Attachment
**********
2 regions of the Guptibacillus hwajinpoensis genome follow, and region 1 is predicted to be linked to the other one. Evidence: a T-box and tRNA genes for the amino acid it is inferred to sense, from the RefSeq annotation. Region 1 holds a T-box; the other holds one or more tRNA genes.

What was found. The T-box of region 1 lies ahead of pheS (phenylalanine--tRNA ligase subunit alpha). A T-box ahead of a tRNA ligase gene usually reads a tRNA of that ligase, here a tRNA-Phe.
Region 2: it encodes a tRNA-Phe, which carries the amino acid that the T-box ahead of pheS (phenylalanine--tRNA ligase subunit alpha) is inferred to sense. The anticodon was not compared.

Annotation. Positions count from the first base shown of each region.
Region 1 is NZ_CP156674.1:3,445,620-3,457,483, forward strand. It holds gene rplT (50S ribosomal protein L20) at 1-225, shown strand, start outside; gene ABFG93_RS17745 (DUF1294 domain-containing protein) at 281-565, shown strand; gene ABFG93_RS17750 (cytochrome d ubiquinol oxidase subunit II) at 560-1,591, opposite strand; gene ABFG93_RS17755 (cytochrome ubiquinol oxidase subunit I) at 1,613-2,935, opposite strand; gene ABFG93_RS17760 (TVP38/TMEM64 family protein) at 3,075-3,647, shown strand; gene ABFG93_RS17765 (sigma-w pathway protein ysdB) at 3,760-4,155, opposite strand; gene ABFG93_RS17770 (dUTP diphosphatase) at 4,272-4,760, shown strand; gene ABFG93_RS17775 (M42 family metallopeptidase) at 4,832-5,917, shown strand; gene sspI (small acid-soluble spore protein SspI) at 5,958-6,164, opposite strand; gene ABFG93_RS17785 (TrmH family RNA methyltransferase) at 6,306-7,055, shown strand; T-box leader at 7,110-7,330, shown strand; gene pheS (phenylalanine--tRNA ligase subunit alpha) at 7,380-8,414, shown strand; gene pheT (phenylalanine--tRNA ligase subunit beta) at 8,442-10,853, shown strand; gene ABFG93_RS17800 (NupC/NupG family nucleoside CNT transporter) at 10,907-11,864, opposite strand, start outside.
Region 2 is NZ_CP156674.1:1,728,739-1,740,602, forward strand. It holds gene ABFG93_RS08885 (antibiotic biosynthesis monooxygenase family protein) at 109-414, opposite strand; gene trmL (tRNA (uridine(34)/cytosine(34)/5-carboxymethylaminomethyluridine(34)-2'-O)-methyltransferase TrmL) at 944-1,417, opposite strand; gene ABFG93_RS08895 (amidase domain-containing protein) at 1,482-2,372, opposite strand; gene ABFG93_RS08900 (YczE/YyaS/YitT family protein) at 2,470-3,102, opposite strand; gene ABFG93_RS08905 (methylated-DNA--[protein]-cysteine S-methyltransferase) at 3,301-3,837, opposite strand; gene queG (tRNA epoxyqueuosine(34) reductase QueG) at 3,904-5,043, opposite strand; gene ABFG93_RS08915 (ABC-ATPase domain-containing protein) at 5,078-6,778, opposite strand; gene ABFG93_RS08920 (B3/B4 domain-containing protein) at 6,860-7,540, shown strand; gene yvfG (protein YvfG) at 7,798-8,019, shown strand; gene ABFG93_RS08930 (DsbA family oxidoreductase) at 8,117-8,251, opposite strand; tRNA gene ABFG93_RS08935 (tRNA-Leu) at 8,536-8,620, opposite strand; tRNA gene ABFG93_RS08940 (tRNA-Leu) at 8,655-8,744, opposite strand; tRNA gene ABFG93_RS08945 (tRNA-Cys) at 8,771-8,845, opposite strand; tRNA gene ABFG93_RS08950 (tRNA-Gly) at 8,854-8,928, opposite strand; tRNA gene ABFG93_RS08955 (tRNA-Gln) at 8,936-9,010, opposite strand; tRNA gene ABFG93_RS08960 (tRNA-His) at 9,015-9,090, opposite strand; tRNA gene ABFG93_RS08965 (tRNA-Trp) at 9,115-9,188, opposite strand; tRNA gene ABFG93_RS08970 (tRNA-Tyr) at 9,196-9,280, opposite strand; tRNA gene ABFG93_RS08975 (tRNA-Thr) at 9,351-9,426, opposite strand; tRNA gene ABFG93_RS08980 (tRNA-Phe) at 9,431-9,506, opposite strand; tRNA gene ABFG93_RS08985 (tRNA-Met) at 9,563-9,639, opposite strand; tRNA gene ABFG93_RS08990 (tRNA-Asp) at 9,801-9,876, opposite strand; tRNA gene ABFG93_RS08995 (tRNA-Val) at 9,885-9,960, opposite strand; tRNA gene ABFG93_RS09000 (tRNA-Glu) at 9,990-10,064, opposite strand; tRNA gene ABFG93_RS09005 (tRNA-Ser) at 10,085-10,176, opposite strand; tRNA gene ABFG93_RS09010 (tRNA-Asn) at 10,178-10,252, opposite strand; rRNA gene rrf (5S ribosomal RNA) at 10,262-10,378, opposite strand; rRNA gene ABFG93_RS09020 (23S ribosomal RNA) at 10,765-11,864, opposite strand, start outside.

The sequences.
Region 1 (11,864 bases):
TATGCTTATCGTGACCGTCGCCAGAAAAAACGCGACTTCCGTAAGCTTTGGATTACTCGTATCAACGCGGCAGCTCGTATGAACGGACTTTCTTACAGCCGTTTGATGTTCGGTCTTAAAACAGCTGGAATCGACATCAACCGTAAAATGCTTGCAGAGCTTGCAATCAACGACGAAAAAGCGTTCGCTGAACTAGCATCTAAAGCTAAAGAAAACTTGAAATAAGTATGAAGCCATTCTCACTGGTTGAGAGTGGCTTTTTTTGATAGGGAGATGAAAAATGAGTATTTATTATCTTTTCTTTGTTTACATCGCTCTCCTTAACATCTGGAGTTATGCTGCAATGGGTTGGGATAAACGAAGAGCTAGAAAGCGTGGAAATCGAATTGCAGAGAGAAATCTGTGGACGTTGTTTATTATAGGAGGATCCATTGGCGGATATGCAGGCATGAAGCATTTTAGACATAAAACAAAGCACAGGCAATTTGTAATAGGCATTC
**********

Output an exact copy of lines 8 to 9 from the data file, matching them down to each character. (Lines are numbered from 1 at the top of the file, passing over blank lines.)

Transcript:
Region 1 (11,864 bases):
TATGCTTATCGTGACCGTCGCCAGAAAAAACGCGACTTCCGTAAGCTTTGGATTACTCGTATCAACGCGGCAGCTCGTATGAACGGACTTTCTTACAGCCGTTTGATGTTCGGTCTTAAAACAGCTGGAATCGACATCAACCGTAAAATGCTTGCAGAGCTTGCAATCAACGACGAAAAAGCGTTCGCTGAACTAGCATCTAAAGCTAAAGAAAACTTGAAATAAGTATGAAGCCATTCTCACTGGTTGAGAGTGGCTTTTTTTGATAGGGAGATGAAAAATGAGTATTTATTATCTTTTCTTTGTTTACATCGCTCTCCTTAACATCTGGAGTTATGCTGCAATGGGTTGGGATAAACGAAGAGCTAGAAAGCGTGGAAATCGAATTGCAGAGAGAAATCTGTGGACGTTGTTTATTATAGGAGGATCCATTGGCGGATATGCAGGCATGAAGCATTTTAGACATAAAACAAAGCACAGGCAATTTGTAATAGGCATTC